After then guest-starring in the feature "Iron Man" in Tales of Suspense #58 (Oct. 1964), Captain America gained his own solo feature in that "split book," beginning the following issue. Kirby, Captain America's co-creator, was illustrating his hero's solo adventures again for the first time since 1941. Issue #63 (March 1965), which retold Captain America's origin, through issue #71 (Nov. 1965) was a period feature set during World War II and co-starred Captain America's Golden Age sidekick, Bucky.

In the 1970s, the post-war versions of Captain America were retconned into separate, successive characters who briefly took up the mantle of Captain America after Steve Rogers went into suspended animation near the end of World War II.[15][16] The hero found a new generation of readers as leader of the all-star superhero team the Avengers, and in a new solo feature beginning in Tales of Suspense #59 (Nov. 1964), a "split book" shared with the feature "Iron Man". Kirby drew all but two of the stories in Tales of Suspense, which became Captain America with #100 (April 1968); Gil Kane and John Romita, Sr., each filled in once. Several stories were finished by penciller-inker George Tuska over Kirby layouts, with one finished by Romita Sr. and another by penciller Dick Ayers and inker John Tartaglione. Kirby's regular inkers on the series were Frank Giacoia (as "Frank Ray") and Joe Sinnott, though Don Heck and Golden Age Captain America artist Syd Shores inked one story each. The new title Captain America continued to feature artwork by Kirby, as well as a short run by Jim Steranko, and work by many of the industry's top artists and writers. It was called Captain America and the Falcon from #134-222 (although the Falcon's name was not on the cover for issues #193, 200, and 216).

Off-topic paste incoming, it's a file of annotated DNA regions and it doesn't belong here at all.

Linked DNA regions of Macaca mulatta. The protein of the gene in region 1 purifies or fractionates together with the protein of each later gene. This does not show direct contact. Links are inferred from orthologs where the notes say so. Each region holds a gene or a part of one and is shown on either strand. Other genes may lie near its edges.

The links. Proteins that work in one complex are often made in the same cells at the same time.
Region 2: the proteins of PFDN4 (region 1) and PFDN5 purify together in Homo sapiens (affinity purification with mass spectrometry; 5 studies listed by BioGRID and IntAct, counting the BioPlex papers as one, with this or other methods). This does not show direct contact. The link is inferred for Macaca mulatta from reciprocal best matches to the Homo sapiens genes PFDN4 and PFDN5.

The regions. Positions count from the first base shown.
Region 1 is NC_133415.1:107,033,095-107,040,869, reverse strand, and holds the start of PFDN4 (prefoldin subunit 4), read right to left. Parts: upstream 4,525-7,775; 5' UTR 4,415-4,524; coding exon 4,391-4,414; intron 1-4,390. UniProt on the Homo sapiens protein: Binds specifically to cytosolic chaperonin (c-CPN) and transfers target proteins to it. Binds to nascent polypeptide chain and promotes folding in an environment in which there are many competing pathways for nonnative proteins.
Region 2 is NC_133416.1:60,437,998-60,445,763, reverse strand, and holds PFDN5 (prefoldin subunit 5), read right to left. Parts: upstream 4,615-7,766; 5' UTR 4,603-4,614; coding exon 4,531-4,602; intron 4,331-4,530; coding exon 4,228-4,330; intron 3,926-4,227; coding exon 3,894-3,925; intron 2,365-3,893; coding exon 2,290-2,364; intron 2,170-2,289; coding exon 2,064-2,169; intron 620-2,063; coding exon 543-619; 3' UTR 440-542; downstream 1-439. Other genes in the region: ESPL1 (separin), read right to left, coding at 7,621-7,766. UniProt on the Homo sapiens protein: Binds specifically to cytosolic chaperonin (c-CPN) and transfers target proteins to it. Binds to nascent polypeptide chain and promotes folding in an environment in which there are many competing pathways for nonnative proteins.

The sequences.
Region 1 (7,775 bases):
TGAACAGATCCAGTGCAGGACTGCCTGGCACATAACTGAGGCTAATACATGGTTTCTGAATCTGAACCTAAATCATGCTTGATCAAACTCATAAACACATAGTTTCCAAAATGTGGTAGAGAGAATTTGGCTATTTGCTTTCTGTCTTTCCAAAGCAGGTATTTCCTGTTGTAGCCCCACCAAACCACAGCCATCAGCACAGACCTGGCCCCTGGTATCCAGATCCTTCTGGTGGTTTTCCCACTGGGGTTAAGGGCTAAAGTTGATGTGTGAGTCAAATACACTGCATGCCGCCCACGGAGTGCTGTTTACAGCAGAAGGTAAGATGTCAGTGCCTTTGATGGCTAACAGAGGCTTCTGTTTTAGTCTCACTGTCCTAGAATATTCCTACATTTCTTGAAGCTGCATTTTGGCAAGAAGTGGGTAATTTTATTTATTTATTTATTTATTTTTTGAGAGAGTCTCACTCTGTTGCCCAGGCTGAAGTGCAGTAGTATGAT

This series — considered Captain America volume one by comics researchers and historians,[17] following the 1940s Captain America Comics and its 1950s numbering continuation — ended with #454 (Aug. 1996).

After the Silver Age

This series was almost immediately followed by the 13-issue Captain America vol. 2 (Nov. 1996 – Nov. 1997),[18] the 50-issue Captain America vol. 3 (Jan. 1998 – Feb. 2002),[19] the 32-issue Captain America vol. 4 (June 2002 – Dec. 2004),[20] and Captain America vol. 5 (Jan. 2005 – July 2009).[21] Beginning with the 600th overall issue counting these series, Captain America resumed its original numbering with issue #600, as if the series numbering had continued uninterrupted after #454.

As part of the aftermath of Marvel Comics' company-crossover storyline "Civil War", Steve Rogers was ostensibly killed in Captain America vol. 5, #25 (March 2007). Series writer Ed Brubaker remarked, "What I found is that all the really hard-core left-wing fans want Cap to be standing out on and giving speeches on the street corner against the George W. Bush administration, and all the really right-wing fans all want him to be over in the streets of Baghdad, punching out Saddam Hussein."[22] The character's co-creator, Joe Simon, remarked, "It's a hell of a time for him to go. We really need him now."[22] Artist Alex Ross designed a slightly revised Captain America costume that former sidekick Bucky Barnes began to wear as the new Captain America in vol. 5, #34 (March 2008)[23]

The storyline of Rogers' return began in issue #600.[24][25] Rogers, who was not dead but caroming through time, returned to the present day in the six-issue miniseries Captain America: Reborn (Sept. 2009 – March 2010).[26]